No matter what form a shelter takes – whether it’s England’s Blenheim Palace, with its 320 rooms, or a one-room felt yurt in Mongolia – it’s always "home, sweet home" to someone. See how anything and everything has been used to build shelters throughout history, including unexpected materials like cow dung, bottles, foam, and paper. The importance of shelter hits home for kids with discussions of how people are able to survive in the most extreme environments by building on stilts, building underground, and even living in caves.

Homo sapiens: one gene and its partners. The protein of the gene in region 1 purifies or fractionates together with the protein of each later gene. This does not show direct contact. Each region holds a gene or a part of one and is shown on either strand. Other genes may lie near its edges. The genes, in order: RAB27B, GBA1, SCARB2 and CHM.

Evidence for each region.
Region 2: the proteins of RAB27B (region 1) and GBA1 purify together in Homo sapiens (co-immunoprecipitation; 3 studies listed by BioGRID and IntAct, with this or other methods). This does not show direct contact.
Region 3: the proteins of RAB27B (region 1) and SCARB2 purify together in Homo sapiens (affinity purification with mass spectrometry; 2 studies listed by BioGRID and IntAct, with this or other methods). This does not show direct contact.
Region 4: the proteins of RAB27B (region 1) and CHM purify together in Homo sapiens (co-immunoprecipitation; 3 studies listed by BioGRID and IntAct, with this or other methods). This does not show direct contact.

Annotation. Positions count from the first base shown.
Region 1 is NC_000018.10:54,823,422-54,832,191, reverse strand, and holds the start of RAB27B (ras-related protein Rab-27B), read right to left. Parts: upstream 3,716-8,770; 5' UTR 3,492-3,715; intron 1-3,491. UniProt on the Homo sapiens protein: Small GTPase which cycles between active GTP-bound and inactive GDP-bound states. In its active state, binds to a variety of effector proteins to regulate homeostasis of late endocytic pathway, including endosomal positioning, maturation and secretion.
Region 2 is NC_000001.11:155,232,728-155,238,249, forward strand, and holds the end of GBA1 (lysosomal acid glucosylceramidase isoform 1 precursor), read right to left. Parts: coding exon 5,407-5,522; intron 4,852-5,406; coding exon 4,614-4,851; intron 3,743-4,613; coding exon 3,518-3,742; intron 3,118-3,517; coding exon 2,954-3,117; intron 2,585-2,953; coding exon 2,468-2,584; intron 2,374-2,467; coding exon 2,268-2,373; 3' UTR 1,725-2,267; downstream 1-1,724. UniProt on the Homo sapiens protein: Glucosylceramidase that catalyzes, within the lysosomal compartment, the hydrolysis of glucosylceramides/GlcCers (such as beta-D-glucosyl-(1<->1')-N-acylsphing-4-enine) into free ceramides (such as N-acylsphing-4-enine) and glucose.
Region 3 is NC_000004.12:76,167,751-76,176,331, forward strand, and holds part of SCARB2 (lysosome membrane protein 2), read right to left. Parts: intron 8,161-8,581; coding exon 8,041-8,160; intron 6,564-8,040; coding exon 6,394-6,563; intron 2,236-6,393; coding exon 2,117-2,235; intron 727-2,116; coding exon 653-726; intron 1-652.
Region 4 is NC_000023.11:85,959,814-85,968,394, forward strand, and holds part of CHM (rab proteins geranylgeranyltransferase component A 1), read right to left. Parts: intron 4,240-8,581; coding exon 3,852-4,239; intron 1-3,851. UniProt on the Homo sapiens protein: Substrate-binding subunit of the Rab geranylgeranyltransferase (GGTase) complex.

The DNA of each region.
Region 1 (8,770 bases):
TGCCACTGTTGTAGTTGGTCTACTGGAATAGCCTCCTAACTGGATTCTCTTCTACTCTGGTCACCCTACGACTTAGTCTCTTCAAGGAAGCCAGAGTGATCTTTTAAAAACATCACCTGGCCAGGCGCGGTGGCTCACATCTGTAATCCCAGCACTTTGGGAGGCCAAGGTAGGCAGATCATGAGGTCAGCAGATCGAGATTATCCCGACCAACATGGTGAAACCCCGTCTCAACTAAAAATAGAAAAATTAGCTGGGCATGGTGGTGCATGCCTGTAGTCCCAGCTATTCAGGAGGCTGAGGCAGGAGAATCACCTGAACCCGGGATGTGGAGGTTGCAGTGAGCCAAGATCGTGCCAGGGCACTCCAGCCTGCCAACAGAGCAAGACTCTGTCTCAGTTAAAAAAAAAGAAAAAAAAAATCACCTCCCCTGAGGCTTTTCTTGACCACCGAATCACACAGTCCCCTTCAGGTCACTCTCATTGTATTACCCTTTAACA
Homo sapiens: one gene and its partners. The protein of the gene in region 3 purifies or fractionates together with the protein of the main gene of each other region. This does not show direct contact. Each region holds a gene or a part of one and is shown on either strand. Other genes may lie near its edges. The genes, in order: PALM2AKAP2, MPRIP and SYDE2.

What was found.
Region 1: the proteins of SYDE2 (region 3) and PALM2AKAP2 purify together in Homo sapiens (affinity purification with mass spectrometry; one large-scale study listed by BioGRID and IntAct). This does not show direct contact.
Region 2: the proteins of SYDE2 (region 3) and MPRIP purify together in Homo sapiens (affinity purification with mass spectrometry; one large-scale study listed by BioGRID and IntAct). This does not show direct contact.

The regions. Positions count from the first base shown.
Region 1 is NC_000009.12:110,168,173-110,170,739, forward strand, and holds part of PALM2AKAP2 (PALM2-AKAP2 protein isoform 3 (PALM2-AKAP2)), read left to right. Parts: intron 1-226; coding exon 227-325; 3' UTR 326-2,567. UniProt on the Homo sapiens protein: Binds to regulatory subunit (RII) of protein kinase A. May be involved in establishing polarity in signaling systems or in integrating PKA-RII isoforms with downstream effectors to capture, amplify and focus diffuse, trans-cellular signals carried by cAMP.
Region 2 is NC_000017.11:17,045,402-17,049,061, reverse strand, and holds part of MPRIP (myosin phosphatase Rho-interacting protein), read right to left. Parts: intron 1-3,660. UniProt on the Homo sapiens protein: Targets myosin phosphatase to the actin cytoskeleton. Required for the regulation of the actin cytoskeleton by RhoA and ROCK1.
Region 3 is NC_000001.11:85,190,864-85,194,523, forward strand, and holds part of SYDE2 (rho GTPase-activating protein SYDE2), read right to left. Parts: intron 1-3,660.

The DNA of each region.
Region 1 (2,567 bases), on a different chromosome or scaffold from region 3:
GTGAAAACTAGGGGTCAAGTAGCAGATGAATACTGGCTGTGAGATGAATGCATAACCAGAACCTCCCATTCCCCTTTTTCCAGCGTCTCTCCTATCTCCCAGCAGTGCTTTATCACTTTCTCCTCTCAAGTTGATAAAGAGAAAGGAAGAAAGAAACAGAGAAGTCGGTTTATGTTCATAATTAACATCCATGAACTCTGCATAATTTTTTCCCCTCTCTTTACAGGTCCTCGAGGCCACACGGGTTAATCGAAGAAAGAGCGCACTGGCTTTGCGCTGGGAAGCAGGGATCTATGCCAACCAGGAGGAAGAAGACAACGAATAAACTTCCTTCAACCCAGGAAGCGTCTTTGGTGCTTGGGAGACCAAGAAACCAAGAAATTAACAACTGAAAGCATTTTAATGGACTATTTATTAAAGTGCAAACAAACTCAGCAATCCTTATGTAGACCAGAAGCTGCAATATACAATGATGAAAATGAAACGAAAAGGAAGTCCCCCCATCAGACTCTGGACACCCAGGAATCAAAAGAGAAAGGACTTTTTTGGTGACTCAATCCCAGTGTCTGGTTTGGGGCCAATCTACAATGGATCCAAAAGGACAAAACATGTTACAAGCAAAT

Need to keep warm? Find out how igloos are built – then have kids make their own out of sugar cubes. Need to stay cool? Learn how adobe and stone houses reflect heat, and how “wind scoops” have been used on roofs in Pakistan to cool the rooms below for over 500 years. Catch up with houses on the move, from tepees and trailers to tents in the desert. And what about a floating shelter? For kids who love the sea, descriptions of sampans and houseboats are sure to entice. Finally, blast into the future with forward-thinking architects, including Michael Reynolds, whose “earth ships” are built out of dirt, tires, and beer cans. Explaining the history of shelter, for kids, has never been more down to earth!